Watching her son dance has been “fun and exciting. He’s not taking himself too seriously and he’s able to laugh at himself. That’s important,” she added.

Mary Giannola, a friend of the Vito family and president of St. Vincent de Paul at St. Patrick, said Vito’s appearance on DWTS doesn’t surprise her at all. “He was such a nice kid and still is. He was always very active and had no fear.”

“I haven’t been a hardcore watcher of ‘Dancing With the Stars’ in the past, but I am this season,” she said. Giannola has been voting for Vito at the theatre, then stopping at work to cast her vote on the two office lines on the way home.

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Mary Giannola, Father Pat Sheridan and Anne Reames are gathered in the Holland Theater with the rest of Bellefontaine on Monday and Tuesday nights. (CT/E.L. Hubbard)

Father Pat Sheridan, pastor of St. Patrick said, “Louie has always been extraordinarily outgoing and charitable. He’s a delightful young man, very respectful and a good son. All the notoriety hasn’t changed him at all. That’s his parents’ doing.”

Watching Vito and Hightower, who is 20, dance, Father Sheridan said, “This is fun. It’s great entertainment. Louie has always been very athletic, and it shows.”

Anne Reames, pastoral assistant at St. Patrick added, “Louie just exudes joy as he’s dances. The judges have said that. You can just see his face light up. He’s making us so proud.”

The members of St. Patrick and Bellefontaine residents have come together not only to cheer on Vito, but to support a worthy cause. The proceeds from a five-dollar admission to watch DWTS’s live competition and results show at the theatre are being donated in Vito’s name toward the renovation of the historic structure. More than $4,000 has been raised to date, Reames said.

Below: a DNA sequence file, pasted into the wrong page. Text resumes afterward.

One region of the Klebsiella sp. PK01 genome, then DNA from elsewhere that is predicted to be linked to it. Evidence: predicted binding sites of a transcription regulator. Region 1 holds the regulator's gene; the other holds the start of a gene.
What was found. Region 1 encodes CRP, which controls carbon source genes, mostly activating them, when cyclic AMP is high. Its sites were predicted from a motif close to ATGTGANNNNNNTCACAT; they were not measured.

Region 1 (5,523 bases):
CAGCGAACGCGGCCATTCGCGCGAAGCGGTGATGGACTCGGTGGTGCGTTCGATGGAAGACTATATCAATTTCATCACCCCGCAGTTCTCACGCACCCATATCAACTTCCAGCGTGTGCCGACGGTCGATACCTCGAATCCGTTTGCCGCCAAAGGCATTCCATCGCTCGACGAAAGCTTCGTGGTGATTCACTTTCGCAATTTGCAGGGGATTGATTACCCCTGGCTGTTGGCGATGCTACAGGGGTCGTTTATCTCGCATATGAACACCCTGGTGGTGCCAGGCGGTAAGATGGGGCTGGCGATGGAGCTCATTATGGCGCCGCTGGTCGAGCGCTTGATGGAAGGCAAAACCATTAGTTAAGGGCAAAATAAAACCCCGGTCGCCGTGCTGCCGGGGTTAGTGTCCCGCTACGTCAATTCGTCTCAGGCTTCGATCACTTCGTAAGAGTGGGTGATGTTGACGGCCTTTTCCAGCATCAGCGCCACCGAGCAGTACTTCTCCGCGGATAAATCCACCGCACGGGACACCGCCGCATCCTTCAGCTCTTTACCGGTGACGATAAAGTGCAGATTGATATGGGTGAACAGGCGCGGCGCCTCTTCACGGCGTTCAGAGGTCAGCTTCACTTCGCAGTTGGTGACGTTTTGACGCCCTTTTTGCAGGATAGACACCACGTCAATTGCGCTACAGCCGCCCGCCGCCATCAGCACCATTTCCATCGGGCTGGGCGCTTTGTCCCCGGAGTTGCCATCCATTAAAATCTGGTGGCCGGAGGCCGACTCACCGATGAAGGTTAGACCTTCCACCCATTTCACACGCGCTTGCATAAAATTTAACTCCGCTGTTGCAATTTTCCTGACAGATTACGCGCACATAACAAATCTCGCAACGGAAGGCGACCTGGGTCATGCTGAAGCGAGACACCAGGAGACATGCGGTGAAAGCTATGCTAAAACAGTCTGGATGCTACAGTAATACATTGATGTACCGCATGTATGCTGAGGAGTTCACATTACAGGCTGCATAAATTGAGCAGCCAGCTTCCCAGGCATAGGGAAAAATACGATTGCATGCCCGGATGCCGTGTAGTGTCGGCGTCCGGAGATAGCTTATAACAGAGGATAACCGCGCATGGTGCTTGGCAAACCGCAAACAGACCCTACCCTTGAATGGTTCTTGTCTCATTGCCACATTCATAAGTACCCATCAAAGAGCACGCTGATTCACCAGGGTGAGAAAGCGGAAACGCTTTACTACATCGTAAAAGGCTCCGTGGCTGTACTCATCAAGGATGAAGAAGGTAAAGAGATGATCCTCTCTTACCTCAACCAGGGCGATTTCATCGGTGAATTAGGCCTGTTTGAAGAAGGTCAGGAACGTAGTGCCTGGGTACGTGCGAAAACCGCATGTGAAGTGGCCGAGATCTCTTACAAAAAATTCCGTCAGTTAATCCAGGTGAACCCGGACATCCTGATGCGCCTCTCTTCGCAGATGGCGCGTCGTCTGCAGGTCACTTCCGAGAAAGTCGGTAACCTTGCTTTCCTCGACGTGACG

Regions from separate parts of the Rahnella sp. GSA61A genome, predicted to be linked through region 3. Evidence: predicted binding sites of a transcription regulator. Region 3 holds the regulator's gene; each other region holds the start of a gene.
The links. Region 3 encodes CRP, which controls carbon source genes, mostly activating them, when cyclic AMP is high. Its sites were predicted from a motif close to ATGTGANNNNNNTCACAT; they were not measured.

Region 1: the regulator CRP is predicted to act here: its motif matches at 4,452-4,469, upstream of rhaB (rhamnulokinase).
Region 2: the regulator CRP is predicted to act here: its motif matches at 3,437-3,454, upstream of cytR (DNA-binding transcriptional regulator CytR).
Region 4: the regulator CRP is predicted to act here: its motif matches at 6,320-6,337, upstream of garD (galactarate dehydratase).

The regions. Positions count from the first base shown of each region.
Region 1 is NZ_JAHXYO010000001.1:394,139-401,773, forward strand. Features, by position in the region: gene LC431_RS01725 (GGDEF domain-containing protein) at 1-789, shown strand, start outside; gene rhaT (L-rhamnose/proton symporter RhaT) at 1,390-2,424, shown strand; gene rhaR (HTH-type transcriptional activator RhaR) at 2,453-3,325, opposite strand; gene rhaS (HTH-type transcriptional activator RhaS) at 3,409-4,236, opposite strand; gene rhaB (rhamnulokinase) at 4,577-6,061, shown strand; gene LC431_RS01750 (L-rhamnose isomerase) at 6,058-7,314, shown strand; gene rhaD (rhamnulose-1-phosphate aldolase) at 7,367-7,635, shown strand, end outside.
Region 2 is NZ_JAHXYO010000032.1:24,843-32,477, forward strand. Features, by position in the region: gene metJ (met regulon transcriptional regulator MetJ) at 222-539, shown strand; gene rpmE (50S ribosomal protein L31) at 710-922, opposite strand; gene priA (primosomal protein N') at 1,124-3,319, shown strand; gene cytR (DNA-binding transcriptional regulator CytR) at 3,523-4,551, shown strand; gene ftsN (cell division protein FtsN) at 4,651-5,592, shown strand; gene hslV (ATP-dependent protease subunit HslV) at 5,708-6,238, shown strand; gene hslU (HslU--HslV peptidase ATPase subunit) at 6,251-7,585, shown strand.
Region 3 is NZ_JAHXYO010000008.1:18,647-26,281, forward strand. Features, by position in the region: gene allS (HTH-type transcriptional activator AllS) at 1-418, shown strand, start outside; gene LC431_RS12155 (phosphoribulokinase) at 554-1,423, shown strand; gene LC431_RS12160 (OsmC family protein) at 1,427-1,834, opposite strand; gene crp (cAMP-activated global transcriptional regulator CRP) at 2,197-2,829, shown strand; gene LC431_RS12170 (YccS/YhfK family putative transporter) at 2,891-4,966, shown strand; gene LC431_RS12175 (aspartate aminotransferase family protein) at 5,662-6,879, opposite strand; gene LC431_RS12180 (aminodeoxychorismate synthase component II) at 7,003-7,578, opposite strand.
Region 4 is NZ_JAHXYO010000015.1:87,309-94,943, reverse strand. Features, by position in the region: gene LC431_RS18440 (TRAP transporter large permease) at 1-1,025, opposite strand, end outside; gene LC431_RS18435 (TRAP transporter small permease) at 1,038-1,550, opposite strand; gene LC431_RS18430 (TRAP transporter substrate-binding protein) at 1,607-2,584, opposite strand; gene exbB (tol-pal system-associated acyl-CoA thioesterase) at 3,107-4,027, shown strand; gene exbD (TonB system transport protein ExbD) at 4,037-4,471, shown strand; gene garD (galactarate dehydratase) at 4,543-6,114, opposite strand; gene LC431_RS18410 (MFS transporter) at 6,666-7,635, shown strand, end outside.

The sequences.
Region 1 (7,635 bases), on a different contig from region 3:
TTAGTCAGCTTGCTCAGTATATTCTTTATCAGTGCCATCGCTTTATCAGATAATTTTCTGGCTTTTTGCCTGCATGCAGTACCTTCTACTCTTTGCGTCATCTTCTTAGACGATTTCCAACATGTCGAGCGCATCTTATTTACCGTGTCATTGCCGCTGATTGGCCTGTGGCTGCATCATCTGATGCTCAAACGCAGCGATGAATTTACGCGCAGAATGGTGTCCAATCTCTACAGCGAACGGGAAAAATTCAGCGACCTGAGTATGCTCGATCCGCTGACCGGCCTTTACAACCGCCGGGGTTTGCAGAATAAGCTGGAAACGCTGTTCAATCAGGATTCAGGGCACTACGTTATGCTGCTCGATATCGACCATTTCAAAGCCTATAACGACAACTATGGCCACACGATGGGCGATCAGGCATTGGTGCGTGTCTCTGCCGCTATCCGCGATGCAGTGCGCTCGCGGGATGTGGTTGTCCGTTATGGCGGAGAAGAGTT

Giannola said it’s fitting that Vito’s dancing appearances are giving back to the Bellefontaine community because of the young man’s giving spirit. In 2007 he donated an autographed snowboard that was auctioned at the parish festival. Five years ago, Vito organized Rail Jam, a snowboarding competition held at Mad River Mountain. He donated some $20,000 in prizes for the event, ensuring all participants received a gift. The event raises more than $2,000 each year to benefit St. Vincent de Paul and collected enough canned goods annually to feed several needy families for six months.

“It about a stewardship and gratitude,” Reames said. “Louie is using the gifts God has given him to give back to the community.”

The Vitos say it has always been a priority to teach their children the importance of gratitude and service to others. Because of Vito’s success and fame, they say it’s been critical to help him stay grounded.

“When he’s home or when we go to visit him, he’s still expected to pick up after himself,” Judy Vito said. “We’re very quick to remind him that everything’s a gift.”

She expressed her gratitude for the support from home as son continues his tenure on DWTS. “We’re so thankful to everyone who’s pulling for Louie and making such a big deal about. It’s overwhelming in such a good way and Louie’s thrilled.”

Judy Vito reminded Catholic Telegraph readers to vote for her son at 1-800-868-3406. The lines open at 8 p.m. EST and remain open until 30 minutes after the show ends. Viewers can also vote online at http://abc.go.com/shows/dancing-with-the-stars.

“We need prayers too,” added Lou Vito.